Any increase in global warming puts already fragile ecosystems at an even greater risk.

Wigley’s findings mean yet another challenge for the gas industry and their continuous claim that unconventional gas can and should provide the pathway to a clean energy future. It will be interesting to see how the gas industry responds to this new important contribution to the evolving science surrounding unconventional gas.

Comments

If you actually read the details of these ‘findings’ you will see what a joke this whole thing is.

It is a known fact that natural gas is at least 50% cleaner than coal, a fact that Tom Wigley does not dispute.

But with his twisted logic he would have you believe that switching to clean burning natural gas will harm the planet.

Wigley found that a 50 percent reduction in coal and a corresponding increase in natural gas use would lead to a slight increase in worldwide warming for the next 40 years of about 0.1 degree Fahrenheit. According to Wigley “…you can’t get away from the additional warming that will occur initially because, by not burning coal, you’re not having the cooling effect of sulfates and other particles” In other words, let’s keep burning filthy coal, it’s better for the planet!

What Wigley and every other fanatical greeny won’t tell you is that cheap and abundant natural gas will push the need for renewable energy implementation far into the next century, something they definitely don’t want and will fight against tooth and nail.

It’s clean and cheap, what is the problem?

As I understand it, nat gas does indeed emit 50% less CO2 when burned.  Nevertheless, that does not mean that the resource is completely clean.  There are air quality concerns near the extraction site as well as the fluids used during fracking.  Inadvertent methane releases also contribute to global warming.  These externality effects ought to be factored into the price of natural gas, either through regulations or taxation.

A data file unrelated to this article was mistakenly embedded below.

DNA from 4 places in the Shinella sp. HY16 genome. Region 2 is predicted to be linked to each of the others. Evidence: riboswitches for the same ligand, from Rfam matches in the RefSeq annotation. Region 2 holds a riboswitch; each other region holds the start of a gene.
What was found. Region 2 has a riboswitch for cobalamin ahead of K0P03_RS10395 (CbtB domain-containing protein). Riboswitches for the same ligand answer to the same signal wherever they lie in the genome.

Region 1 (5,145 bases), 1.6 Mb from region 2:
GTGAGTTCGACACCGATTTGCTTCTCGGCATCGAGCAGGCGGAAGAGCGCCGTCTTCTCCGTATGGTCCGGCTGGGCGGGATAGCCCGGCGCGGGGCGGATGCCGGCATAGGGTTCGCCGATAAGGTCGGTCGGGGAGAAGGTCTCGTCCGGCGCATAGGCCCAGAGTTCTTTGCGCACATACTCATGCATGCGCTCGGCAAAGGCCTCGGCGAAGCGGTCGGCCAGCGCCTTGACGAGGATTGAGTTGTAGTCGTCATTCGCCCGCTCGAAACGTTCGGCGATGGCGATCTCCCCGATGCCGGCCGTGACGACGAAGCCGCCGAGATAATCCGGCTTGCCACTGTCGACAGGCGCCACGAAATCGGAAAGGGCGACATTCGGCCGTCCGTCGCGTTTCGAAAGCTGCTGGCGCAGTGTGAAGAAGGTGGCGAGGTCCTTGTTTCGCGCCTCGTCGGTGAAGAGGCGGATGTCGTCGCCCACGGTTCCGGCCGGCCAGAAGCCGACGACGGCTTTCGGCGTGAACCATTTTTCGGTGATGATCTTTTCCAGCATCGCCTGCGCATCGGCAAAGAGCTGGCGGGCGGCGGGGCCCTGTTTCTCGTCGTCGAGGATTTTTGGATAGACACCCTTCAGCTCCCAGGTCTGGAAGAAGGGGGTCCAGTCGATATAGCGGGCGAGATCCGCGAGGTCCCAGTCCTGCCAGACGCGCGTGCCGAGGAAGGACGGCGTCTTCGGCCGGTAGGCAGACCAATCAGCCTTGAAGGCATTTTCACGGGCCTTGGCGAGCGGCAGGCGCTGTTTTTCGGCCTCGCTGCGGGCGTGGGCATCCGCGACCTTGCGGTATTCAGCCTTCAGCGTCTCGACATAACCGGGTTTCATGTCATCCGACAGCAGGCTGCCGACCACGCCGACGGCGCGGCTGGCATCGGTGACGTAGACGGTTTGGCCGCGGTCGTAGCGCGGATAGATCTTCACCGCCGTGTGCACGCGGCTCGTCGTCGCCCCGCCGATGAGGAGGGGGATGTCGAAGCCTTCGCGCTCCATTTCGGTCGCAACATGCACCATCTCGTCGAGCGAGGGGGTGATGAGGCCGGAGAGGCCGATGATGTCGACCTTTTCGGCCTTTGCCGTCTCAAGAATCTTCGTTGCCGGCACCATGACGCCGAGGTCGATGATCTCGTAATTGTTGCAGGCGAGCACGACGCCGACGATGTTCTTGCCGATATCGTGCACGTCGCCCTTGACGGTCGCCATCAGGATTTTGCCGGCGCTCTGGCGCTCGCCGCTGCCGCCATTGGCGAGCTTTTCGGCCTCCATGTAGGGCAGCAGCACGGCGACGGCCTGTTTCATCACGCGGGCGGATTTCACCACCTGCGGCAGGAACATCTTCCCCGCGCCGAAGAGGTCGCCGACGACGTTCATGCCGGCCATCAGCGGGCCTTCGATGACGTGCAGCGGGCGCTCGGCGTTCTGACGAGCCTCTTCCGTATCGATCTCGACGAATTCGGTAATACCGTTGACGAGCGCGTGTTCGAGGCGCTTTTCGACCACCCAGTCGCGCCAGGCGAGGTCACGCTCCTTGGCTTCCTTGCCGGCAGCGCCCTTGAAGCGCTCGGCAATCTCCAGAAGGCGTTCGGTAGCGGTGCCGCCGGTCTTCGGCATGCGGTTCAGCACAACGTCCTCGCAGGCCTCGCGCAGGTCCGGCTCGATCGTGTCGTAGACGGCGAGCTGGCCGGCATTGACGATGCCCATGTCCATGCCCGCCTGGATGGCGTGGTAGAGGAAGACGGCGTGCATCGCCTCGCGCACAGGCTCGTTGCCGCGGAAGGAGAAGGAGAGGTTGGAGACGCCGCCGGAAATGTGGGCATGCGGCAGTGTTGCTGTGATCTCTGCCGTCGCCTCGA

Wigley is not using twisted logic.  He is merely describing the likely climatic reaction from a large scale switch to natural gas.  Even if our total CO2 emissions did decrease by half from a complete switch to nat gas (very optimistic), the resulting rate of temperature rise would still be many times faster than any temp rise throughout paleohistory.  Furthermore, there is no guarantee that abundant nat gas supplies would last well into the next century.  A peak in production would likely occur before that point.

If the lifecycle of natural gas use did not emit any methane or carbon dioxide (sequestration and safe extraction practices), then I don’t think that “fanatical greenies” would have much of a problem with natural gas.  Also, regulations ought to be in place to ensure that the price of natural gas reflects the environmental risks associated with extraction.  Natural gas is not completely clean, and it may not be truly cheap given a fair externality-priced comparison with wind, solar, geothermal, nuclear, hydro, algal biodiesel, etc.

Hank_, you seem to not like “fanatical greenies”.  Why is that?  What have they done?  Why are they fanatical?

Also, what plan would you put in place if we were absolutely guaranteed that climate would change in undesirable ways if we didn’t cut our CO2 emissions down to zero within the next several decades (around 2050)?  What sources of energy would you use and how would you phase them in effectively and quickly?